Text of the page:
by Sam Sholi
With Congress’ approval rating at a resoundingly low 9% amongst American citizens according to a survey by Public Policy Polling, it can be assumed that the American people have finally become conscious of the fact that the U.S’ political system, or at least those within it, no longer work in their interests.
Now that Congress is less popular than traffic jams, head lice, cockroaches and colonoscopies (according to the same survey), one can’t help but wonder what has driven Congress to appear so incompetent and to be subject to such an intense level of dissatisfaction amongst U.S citizens.
The answer is clear – the major influence of corporations, lobbyists, and wealthy campaign donors has resulted in ensuring that a vast number of American politicians are now nothing more than mouthpieces for the highest earners and biggest businesses in America. This problem is compounded by the U.S Supreme Court decision in the case of Citizens United V Federal Electoral Commission in 2010, where it ruled corporations have the same First Amendment rights as people and therefore can make unlimited campaign contributions during election campaigns.
The Center for Responsive Politics (a nonpartisan, independent and nonprofit research organization dedicated to tracking money in U.S politics and its effect on elections and public policy), cited that statistically, even in the most competitive cycles during congressional elections, on average the candidates who spend the most on their campaigns usually win eight of 10 Senate contests and nine of 10 House races. The evidence conclusively proves that the defining factor in deciding who sits in Congress no longer bears any relation to your ideology, whether you are a Republican or a Democrat, or whether you are a liberal or conservative. It’s all about the money!
The effect of this has been disastrous. The fact that these politicians are predominantly elected because they can afford to run superior election campaigns means that sometimes American congressmen and senators will be elected despite being simply unfit to do their job. The most notable example of this being how last year Congressman Scott Desjarlais (TN, 4th District) was re-elected – a Republican who was disgraced during last year’s congressional elections for having multiple mistresses and requesting one of them to have an abortion, despite running his campaign on being a pro-life, pro-family values candidate. Of course, Dejarlais spent more money than his rival for his seat.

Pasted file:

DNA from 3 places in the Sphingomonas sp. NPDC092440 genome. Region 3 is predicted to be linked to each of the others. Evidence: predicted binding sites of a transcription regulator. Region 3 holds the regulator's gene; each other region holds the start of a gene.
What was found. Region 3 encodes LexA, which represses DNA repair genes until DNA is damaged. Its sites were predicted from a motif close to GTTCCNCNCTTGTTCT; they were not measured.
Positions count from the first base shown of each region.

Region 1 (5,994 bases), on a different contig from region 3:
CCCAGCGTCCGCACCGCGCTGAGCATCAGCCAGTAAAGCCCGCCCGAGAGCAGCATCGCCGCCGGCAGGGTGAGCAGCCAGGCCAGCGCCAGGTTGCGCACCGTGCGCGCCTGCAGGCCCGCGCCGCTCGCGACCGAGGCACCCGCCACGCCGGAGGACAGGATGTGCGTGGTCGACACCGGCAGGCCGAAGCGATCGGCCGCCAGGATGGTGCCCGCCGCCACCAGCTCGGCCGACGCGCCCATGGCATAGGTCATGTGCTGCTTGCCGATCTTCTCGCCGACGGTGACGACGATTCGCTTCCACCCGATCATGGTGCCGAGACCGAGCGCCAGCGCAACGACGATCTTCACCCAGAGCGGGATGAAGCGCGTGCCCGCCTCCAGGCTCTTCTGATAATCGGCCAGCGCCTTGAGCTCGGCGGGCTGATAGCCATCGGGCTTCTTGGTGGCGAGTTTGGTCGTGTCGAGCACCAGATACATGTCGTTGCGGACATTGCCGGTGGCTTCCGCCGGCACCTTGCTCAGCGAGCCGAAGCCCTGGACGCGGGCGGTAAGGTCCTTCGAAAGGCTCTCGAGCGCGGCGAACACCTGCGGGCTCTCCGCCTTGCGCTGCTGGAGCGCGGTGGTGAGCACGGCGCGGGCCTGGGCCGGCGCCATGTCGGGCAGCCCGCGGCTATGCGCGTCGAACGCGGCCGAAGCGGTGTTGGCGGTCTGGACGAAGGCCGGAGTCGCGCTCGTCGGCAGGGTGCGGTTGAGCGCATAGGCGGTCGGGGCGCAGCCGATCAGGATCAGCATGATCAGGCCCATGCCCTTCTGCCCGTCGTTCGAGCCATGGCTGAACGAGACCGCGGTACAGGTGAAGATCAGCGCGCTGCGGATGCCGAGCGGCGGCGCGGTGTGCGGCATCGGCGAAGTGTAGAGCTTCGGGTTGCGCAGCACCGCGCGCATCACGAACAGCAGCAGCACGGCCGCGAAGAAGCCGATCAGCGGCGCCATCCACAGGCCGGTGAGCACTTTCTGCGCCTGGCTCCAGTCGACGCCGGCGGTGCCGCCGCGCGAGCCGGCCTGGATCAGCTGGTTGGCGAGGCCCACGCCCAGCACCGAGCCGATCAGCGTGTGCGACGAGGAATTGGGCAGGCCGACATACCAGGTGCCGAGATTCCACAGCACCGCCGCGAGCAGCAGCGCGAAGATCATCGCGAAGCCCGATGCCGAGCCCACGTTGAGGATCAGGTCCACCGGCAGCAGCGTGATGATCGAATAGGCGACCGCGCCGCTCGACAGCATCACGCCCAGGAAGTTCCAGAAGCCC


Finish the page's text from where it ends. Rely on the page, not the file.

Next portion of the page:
The second problem that arises under this current system is the fact that several U.S politicians are no longer acting based on their own instincts, but for their donors. Is it really a coincidence that Gun rights groups have given more than $17 million in individual, PAC and soft money contributions to federal candidates and party committees since 1989, yet we still have failed to see any serious gun-control measures despite public outcry for it after every mass shooting in the last 25 years?
The only way to avoid this problem will be to introduce a 28th Constitutional amendment that not only overrules the decision in Citizens United, but also prevents an elite class of donors being able to exercise their current entitlement to effectively buy the country’s elections through excessively high campaign donations. In order to achieve this, the amendment must contain a provision to make it illegal for corporations to directly or indirectly give money to any politician, and a provision which places a cap on the amount politicians can raise from any individual.
But if so many congressmen and senators are under the influence of corporate interests and wealthy donors, then why would they accept such an amendment? The answer is that they don’t have to. It is possible to bypass Congress. If two-thirds of the State legislatures (whose members are not as heavily influenced by money) call for a Constitutional Convention then it will become possible to pass the amendment.
This presents a real opportunity for America to take back its democracy. But as was the case with the success of the 1960s civil rights movement amongst African-Americans, if this amendment is to be passed then there will need to be a movement with leaders (like Martin Luther King Jr. and Malcolm X) that can inspire a mass movement of people to stand up for that change.
But in order for that to happen, America must first undergo a revolution of consciousness and wake up to the fact that a vote at the ballot cannot compensate for the erosion of a democracy.
Sam Sholi is currently studying law in a university in the United States